SEEKING SOLUTIONS: Substance Use Policy and Program Coordinator within the Queensland Aboriginal and Islander Health Council, Edward Fewings, was one of the stakeholders who put forth their questions and concerns at the Rockhampton Ice Summit Q and A.
SEEKING SOLUTIONS: Substance Use Policy and Program Coordinator within the Queensland Aboriginal and Islander Health Council, Edward Fewings, was one of the stakeholders who put forth their questions and concerns at the Rockhampton Ice Summit Q and A. Allan Reinikka ROK270417aicesumm

Is a Queensland drug revolution on the horizon?

CHANGES to a major drug program could see people educated rather than criminally charged for ice crimes.

A recent Queensland Health paper on methamphetamine use shows the rate of ice-related hospital admissions has increased 20 times in just six years in the state.

These damning figures, in spite of the millions spent on drug programs every year, have people calling for a legislative shake-up.

During a Q and A session at the Rockhampton Ice Summit yesterday, Flora Wellington from the Central Queensland Community Legal Centre (CQCLC), took to the floor to praise the rehabilitation efforts of countries which have decriminalised drugs.

"There's a couple of countries who have trialled decriminalisation of the use of drugs and I think from our perspective, it's great to see the money that's been put into the policing of users and the magistrates court, used in interventions, therapies and counselling," Ms Wellington said.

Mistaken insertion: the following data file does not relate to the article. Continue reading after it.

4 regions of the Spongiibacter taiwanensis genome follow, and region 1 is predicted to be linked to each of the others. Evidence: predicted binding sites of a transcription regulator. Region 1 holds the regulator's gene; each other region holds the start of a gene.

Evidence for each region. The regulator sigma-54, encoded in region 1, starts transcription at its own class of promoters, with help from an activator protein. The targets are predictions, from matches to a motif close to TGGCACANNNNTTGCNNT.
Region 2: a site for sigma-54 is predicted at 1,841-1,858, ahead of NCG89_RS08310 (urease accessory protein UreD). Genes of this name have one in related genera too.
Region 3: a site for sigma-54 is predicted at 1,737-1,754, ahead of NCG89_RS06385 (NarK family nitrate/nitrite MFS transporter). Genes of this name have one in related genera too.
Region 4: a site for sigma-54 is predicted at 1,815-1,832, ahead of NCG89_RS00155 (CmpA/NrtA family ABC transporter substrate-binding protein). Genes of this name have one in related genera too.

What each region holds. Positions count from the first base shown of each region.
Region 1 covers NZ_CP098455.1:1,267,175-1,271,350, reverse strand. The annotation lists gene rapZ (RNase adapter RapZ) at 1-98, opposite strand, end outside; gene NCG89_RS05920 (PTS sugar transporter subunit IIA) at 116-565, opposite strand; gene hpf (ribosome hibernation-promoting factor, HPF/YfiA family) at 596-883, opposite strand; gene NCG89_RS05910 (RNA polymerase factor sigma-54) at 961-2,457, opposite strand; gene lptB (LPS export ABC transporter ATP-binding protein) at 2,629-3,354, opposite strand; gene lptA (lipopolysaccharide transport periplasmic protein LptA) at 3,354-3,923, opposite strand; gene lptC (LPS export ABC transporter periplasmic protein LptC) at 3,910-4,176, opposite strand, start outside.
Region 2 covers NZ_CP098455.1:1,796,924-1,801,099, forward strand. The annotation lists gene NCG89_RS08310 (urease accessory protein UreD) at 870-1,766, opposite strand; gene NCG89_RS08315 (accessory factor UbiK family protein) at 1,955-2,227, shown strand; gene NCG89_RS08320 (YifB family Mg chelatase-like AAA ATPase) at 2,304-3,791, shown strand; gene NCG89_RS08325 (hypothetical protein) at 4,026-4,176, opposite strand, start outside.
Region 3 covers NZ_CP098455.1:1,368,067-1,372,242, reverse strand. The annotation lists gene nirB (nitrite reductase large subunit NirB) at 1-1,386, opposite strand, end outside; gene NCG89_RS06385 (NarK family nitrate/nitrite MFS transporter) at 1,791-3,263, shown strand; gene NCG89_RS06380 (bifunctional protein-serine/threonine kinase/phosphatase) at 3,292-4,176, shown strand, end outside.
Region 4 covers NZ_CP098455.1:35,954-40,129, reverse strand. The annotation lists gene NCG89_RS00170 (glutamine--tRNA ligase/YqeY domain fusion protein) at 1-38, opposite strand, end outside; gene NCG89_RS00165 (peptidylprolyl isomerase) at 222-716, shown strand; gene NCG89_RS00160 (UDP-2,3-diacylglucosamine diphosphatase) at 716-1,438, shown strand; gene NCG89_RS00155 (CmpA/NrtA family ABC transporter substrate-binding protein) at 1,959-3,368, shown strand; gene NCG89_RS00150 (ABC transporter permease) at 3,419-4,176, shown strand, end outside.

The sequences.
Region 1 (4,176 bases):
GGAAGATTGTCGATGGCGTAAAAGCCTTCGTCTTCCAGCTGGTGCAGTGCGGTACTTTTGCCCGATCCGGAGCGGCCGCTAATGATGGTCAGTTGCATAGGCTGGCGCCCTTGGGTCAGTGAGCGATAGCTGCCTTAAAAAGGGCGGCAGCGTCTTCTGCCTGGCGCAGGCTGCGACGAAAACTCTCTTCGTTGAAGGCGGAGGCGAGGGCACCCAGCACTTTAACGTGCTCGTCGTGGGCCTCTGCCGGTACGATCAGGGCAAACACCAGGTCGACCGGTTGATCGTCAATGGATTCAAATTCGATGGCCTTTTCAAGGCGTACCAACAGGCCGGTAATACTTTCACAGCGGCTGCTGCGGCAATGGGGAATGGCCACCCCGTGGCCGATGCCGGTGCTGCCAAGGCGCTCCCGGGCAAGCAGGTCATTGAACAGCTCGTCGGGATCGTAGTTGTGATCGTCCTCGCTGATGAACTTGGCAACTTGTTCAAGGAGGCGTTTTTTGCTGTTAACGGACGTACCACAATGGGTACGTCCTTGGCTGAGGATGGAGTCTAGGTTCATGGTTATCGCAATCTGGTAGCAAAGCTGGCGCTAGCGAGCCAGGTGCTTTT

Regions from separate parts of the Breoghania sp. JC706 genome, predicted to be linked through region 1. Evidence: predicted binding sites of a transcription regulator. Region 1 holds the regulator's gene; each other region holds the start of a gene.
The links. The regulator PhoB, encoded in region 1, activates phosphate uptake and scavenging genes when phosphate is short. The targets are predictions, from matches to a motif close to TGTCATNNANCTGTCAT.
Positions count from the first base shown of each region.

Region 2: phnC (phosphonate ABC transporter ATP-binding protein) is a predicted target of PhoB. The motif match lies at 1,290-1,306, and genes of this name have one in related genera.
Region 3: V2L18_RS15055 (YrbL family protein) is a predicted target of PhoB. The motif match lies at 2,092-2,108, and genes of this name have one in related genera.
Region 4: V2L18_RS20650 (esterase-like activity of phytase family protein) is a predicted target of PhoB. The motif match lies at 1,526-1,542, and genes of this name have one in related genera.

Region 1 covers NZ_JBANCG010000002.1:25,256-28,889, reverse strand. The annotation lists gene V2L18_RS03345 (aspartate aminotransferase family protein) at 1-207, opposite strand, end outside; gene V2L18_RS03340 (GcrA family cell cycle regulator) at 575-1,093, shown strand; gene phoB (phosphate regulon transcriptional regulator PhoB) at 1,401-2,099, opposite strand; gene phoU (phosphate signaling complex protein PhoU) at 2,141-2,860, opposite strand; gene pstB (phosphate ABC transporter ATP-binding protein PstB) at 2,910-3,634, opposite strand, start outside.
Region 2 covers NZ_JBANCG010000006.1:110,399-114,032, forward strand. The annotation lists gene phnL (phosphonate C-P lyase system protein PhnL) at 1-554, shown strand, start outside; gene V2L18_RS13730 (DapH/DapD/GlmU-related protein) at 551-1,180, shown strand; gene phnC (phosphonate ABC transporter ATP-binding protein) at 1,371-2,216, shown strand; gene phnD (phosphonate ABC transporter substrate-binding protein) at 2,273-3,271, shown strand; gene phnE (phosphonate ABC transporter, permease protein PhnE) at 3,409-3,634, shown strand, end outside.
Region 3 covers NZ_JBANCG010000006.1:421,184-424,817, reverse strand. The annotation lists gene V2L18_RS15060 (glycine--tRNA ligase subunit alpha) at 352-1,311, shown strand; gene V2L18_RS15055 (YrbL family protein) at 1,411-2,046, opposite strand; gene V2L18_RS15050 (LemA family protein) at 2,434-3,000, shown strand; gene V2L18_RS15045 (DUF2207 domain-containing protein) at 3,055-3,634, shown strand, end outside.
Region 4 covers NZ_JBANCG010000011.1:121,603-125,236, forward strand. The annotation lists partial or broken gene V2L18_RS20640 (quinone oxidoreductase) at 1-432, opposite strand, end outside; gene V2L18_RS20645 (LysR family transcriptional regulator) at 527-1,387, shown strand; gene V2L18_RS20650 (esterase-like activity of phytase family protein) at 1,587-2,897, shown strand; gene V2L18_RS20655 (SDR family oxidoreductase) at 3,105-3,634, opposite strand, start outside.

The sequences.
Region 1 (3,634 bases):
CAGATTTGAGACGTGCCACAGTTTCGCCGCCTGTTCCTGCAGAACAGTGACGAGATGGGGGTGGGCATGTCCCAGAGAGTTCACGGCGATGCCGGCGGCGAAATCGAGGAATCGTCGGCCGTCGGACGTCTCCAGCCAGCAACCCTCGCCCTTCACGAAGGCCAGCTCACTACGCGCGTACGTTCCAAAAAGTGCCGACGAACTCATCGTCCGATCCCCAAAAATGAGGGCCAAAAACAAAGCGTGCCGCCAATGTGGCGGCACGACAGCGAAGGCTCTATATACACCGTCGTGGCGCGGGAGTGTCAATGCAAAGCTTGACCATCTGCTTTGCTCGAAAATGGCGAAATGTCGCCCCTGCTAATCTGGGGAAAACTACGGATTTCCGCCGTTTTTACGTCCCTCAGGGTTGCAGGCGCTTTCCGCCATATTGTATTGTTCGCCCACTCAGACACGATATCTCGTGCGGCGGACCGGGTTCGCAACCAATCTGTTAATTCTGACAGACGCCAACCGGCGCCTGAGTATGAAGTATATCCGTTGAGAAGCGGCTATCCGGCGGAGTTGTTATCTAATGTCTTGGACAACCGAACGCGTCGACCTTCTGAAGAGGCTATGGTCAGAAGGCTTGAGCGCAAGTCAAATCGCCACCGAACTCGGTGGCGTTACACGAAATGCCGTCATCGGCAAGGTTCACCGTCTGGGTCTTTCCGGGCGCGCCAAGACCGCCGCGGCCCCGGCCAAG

"...That's where the recovery is."

Portugal made the decision in 2001 after fighting a losing war against drugs, a move Police Commissioner Ian Stewart said allowed the country to focus on a more "health related and social help related process".

 

Police Commissioner Ian Stewart in Rockhampton at Ice Summit.
Police Commissioner Ian Stewart in Rockhampton at Ice Summit. Allan Reinikka ROK270417astewart

But the success of the program was a "matter of perception" according to Mr Stewart.

"What I think we need to is look very very carefully at these programs...," he said.

"It still means people are using drugs and (we need to think), what does that mean for society as a whole."

The Commissioner took the opportunity to talk about changes to the State's drug diversion program which are currently being considered.

Queensland's drug diversion program was introduced as a way to turn people away from cannabis by offering them drug educational training instead of criminally charging them for minor drug charges.

Mr Stewart said the single two-hour sessions had proven successful in turning people away from addiction, but it was time to consider opening the program up to hard drugs.

"I think there is a very clear case for us to look at our current polices, procedures and legislation around drug diversion," he said.

"There is a lot of discussion and debate now going on in this country and certainly in this state to open that up to small amounts of other drugs, for instance ice.

"I think that's a discussion that we need to have.

"Ultimately we need to look at the evidence and the benefit of doing that."

Annastacia Palaszczuk was yesterday asked her position on decriminalising drugs, but simply stated "I'm not looking at that issue today".



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